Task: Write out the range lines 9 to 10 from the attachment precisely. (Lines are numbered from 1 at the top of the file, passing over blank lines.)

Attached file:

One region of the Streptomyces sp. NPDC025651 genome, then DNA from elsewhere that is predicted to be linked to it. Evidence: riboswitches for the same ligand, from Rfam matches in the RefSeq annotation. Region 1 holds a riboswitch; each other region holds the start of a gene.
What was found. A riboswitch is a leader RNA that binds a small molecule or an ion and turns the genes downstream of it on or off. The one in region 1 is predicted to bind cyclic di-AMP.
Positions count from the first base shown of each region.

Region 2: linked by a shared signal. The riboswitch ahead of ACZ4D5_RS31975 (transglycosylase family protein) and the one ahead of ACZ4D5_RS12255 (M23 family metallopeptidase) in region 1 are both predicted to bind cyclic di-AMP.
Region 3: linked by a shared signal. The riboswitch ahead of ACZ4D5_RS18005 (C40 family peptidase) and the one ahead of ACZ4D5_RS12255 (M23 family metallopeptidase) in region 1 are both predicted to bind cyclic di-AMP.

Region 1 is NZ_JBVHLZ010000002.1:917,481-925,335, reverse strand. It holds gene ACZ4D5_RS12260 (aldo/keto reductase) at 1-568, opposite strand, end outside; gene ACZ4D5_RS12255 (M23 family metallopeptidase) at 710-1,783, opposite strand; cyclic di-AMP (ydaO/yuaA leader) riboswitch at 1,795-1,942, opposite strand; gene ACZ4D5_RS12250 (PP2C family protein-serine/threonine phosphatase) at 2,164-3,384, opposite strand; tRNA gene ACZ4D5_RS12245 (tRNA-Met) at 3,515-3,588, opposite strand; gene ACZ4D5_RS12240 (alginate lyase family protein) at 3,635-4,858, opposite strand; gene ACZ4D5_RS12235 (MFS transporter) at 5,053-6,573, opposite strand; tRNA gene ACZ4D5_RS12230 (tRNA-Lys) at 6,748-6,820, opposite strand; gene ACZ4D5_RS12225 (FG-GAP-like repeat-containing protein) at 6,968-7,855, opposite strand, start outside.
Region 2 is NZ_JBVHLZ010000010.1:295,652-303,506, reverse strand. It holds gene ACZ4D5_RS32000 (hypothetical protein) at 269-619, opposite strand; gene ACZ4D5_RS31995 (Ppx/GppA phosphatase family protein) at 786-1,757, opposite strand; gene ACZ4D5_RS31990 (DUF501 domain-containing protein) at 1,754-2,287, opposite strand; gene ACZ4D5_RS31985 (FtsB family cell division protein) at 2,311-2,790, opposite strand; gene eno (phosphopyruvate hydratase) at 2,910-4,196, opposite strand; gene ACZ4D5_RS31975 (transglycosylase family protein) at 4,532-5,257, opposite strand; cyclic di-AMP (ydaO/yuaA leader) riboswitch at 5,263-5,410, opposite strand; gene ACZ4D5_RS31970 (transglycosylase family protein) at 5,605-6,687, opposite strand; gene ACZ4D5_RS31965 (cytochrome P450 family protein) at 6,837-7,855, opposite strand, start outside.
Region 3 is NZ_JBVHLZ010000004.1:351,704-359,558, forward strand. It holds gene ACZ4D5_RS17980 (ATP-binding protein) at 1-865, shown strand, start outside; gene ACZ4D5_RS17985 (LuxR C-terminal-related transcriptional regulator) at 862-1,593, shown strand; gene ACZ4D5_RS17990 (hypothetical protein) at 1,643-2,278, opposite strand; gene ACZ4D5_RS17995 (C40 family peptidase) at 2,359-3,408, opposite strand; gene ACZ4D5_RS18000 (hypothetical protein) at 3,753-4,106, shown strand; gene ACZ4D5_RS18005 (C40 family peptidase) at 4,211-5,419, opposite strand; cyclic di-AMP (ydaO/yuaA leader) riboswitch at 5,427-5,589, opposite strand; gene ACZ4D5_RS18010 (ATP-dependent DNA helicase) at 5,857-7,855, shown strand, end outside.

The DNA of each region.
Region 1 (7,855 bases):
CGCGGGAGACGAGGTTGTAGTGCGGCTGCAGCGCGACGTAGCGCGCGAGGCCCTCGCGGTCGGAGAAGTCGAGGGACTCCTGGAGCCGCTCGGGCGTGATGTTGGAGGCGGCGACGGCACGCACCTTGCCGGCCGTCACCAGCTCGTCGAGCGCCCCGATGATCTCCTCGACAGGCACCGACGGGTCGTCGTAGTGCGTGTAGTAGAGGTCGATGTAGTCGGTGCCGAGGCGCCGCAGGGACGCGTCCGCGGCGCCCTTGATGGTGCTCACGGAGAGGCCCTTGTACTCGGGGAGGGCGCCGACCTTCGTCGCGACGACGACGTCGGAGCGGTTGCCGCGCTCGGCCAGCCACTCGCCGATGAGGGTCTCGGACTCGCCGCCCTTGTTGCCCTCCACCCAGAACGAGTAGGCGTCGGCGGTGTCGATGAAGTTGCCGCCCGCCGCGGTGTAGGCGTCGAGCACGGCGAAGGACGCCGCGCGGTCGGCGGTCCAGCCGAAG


The DNA of each region.
Region 1 (7,855 bases):